So AIIM, you wanna give me a XXXm thing for taking away my CIP? Keep it. I don’t want the certification, I don’t need the certification. What I want from obtaining the certification is what I learn from being there and experiencing the process. To be honest, even having the CIP didn’t mean that much to me. The CIP represented the potential future of the Information Professional; that, AIIM, is what you’ve jeopardized.

2015 – The Year in Review


Jeep Snow DriveA few things before I get started:

  1. This post is not strictly related to Information Management, but I’ve got nowhere else that I post, so, it is what it is;
  2. This will meander and be disjointed;
  3. This post was partially inspired by Michael Wekerle (from an exchange we had on twitter – image below) and Jennifer Langston.

 

Wek and Walker

It’s December, the last month of the year depending on what calendar you follow. This post is bit of a retrospective of a, for me, less than stellar 2015. That said, I’m justifiably optimistic that 2016 is going to be better.

The tweet exchange pictured above got me to thinking about how I got to where I am professionally. To make a long story short:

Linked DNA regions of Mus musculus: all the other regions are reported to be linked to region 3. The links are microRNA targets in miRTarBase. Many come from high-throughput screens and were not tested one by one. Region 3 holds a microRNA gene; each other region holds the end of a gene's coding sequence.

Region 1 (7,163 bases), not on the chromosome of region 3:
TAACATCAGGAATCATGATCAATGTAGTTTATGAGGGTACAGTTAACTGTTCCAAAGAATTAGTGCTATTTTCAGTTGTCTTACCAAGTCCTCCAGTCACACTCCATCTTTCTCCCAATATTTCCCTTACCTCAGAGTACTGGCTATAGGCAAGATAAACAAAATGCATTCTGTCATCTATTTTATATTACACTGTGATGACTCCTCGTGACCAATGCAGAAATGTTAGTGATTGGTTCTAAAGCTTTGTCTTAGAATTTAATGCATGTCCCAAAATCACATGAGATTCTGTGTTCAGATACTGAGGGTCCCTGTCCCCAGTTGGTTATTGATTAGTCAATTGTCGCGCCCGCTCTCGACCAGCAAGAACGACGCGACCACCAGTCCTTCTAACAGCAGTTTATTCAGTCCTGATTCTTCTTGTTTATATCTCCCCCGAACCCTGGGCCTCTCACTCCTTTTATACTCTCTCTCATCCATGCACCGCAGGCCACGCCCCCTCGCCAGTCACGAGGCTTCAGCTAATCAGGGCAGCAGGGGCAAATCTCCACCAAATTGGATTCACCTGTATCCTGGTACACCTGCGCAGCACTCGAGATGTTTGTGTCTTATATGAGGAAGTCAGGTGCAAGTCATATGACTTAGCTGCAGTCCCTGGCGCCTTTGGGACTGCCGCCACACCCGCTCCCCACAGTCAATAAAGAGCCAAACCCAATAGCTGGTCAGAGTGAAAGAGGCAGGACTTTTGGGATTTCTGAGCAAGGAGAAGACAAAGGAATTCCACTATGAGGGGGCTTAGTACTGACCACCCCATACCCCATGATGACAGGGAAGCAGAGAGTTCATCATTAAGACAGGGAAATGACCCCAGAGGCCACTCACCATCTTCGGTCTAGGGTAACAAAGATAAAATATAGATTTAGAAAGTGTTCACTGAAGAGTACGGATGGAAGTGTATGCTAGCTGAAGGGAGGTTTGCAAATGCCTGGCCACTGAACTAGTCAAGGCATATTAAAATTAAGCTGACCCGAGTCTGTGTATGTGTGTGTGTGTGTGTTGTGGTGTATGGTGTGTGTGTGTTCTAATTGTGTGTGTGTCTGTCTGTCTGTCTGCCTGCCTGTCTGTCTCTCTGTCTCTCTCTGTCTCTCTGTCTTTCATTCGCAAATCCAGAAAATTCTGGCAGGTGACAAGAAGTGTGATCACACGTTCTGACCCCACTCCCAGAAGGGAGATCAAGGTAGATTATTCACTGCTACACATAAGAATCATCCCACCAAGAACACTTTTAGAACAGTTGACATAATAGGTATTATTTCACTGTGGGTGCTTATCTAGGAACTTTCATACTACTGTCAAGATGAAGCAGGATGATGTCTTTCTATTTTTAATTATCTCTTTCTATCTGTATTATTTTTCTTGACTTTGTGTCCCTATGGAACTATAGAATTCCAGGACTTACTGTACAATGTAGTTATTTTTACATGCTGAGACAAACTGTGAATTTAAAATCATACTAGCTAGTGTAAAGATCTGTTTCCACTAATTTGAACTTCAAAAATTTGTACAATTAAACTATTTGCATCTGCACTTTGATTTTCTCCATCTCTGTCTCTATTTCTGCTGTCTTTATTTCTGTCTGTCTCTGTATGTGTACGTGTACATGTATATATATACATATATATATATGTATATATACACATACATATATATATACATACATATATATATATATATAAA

• Around 1987 or so I finally decided I wanted to be a chartered accountant;
  • Couldn’t afford full time school, so went at night after work;
  • My Cal II mark was below the cut-off for year two university by two (2) friggin’ percent;
  • I bailed on university and focused on work (IT support at a public accountancy firm);
  • Found I liked IT and in 1991 went to one of those tech type schools for a year (one of the firm’s partners warned that there might not be much of a future in IT);
  • Went back to work and found I like the business side of IT better than the tech side;
  • Went back to university at night (while working and raising my first son);
  • Graduated in 1996 with a certificate (bachelor’s w/out the fluff)
  • Fast forward to 2007 and I got into all the joy that is ECM (finally found my calling at 43);
  • More education, but this time from a variety of sources including professional orgs, peers, industry experts, vendors, … you get the idea;
  • Attained some level of respect and credibility in the Information Management space, gotta keep learning to keep it up.

I offer up the above for two reasons: 1) it kinda supports some points made in the twitter exchange, and; 2) it relates to the professional (financial, really) debacle that 2015 was for me.

The economy in Alberta has been horrible since the price of oil has taken a nose dive. I won’t get into details, but it ended up costing me a few projects and a lot of money. Fortunately I was able to get some other pieces of work, but they didn’t come remotely close to making up for the revenue I lost due to cancelled projects. While this work related mess is happening, there’s some pretty significant upheaval starting in my personal life. As is often the case, family finances are a contributing factor.